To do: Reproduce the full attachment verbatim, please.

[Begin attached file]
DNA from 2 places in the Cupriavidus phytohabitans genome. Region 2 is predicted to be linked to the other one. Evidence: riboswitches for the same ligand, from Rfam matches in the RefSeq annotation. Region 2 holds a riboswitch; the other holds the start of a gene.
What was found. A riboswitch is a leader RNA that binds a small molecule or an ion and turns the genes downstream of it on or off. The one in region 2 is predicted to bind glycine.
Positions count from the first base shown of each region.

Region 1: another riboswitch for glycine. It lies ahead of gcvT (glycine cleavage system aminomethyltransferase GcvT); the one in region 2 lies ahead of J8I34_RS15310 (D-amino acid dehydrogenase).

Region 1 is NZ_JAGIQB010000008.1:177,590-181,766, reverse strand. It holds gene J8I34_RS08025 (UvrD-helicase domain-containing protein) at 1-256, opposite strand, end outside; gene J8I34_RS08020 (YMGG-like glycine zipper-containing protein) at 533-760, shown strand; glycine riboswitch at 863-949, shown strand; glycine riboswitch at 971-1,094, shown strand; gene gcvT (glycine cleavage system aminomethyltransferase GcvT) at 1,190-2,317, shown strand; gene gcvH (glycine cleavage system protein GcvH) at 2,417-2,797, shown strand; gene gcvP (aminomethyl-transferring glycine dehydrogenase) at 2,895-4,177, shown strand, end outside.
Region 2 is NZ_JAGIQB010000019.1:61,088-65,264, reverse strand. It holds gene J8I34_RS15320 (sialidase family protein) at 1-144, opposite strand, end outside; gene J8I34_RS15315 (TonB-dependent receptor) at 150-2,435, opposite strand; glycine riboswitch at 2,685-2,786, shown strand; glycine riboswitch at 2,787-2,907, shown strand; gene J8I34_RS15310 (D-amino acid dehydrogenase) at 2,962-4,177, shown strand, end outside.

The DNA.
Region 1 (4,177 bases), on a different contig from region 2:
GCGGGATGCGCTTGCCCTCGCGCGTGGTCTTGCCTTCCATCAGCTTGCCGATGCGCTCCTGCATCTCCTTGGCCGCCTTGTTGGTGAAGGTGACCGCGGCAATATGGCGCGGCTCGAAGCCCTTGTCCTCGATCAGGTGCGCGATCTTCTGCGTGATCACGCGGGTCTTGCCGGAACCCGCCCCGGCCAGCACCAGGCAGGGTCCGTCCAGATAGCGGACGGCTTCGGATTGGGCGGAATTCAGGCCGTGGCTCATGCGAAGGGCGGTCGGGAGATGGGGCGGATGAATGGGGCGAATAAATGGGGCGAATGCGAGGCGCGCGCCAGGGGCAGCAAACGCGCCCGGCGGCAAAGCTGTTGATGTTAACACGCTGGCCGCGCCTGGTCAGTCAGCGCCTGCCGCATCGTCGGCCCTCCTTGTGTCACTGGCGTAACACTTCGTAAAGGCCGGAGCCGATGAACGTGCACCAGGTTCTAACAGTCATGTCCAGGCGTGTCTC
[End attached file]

DNA from 2 places in the Cupriavidus phytohabitans genome. Region 2 is predicted to be linked to the other one. Evidence: riboswitches for the same ligand, from Rfam matches in the RefSeq annotation. Region 2 holds a riboswitch; the other holds the start of a gene.
What was found. A riboswitch is a leader RNA that binds a small molecule or an ion and turns the genes downstream of it on or off. The one in region 2 is predicted to bind glycine.
Positions count from the first base shown of each region.

Region 1: another riboswitch for glycine. It lies ahead of gcvT (glycine cleavage system aminomethyltransferase GcvT); the one in region 2 lies ahead of J8I34_RS15310 (D-amino acid dehydrogenase).

Region 1 is NZ_JAGIQB010000008.1:177,590-181,766, reverse strand. It holds gene J8I34_RS08025 (UvrD-helicase domain-containing protein) at 1-256, opposite strand, end outside; gene J8I34_RS08020 (YMGG-like glycine zipper-containing protein) at 533-760, shown strand; glycine riboswitch at 863-949, shown strand; glycine riboswitch at 971-1,094, shown strand; gene gcvT (glycine cleavage system aminomethyltransferase GcvT) at 1,190-2,317, shown strand; gene gcvH (glycine cleavage system protein GcvH) at 2,417-2,797, shown strand; gene gcvP (aminomethyl-transferring glycine dehydrogenase) at 2,895-4,177, shown strand, end outside.
Region 2 is NZ_JAGIQB010000019.1:61,088-65,264, reverse strand. It holds gene J8I34_RS15320 (sialidase family protein) at 1-144, opposite strand, end outside; gene J8I34_RS15315 (TonB-dependent receptor) at 150-2,435, opposite strand; glycine riboswitch at 2,685-2,786, shown strand; glycine riboswitch at 2,787-2,907, shown strand; gene J8I34_RS15310 (D-amino acid dehydrogenase) at 2,962-4,177, shown strand, end outside.

The DNA.
Region 1 (4,177 bases), on a different contig from region 2:
GCGGGATGCGCTTGCCCTCGCGCGTGGTCTTGCCTTCCATCAGCTTGCCGATGCGCTCCTGCATCTCCTTGGCCGCCTTGTTGGTGAAGGTGACCGCGGCAATATGGCGCGGCTCGAAGCCCTTGTCCTCGATCAGGTGCGCGATCTTCTGCGTGATCACGCGGGTCTTGCCGGAACCCGCCCCGGCCAGCACCAGGCAGGGTCCGTCCAGATAGCGGACGGCTTCGGATTGGGCGGAATTCAGGCCGTGGCTCATGCGAAGGGCGGTCGGGAGATGGGGCGGATGAATGGGGCGAATAAATGGGGCGAATGCGAGGCGCGCGCCAGGGGCAGCAAACGCGCCCGGCGGCAAAGCTGTTGATGTTAACACGCTGGCCGCGCCTGGTCAGTCAGCGCCTGCCGCATCGTCGGCCCTCCTTGTGTCACTGGCGTAACACTTCGTAAAGGCCGGAGCCGATGAACGTGCACCAGGTTCTAACAGTCATGTCCAGGCGTGTCTC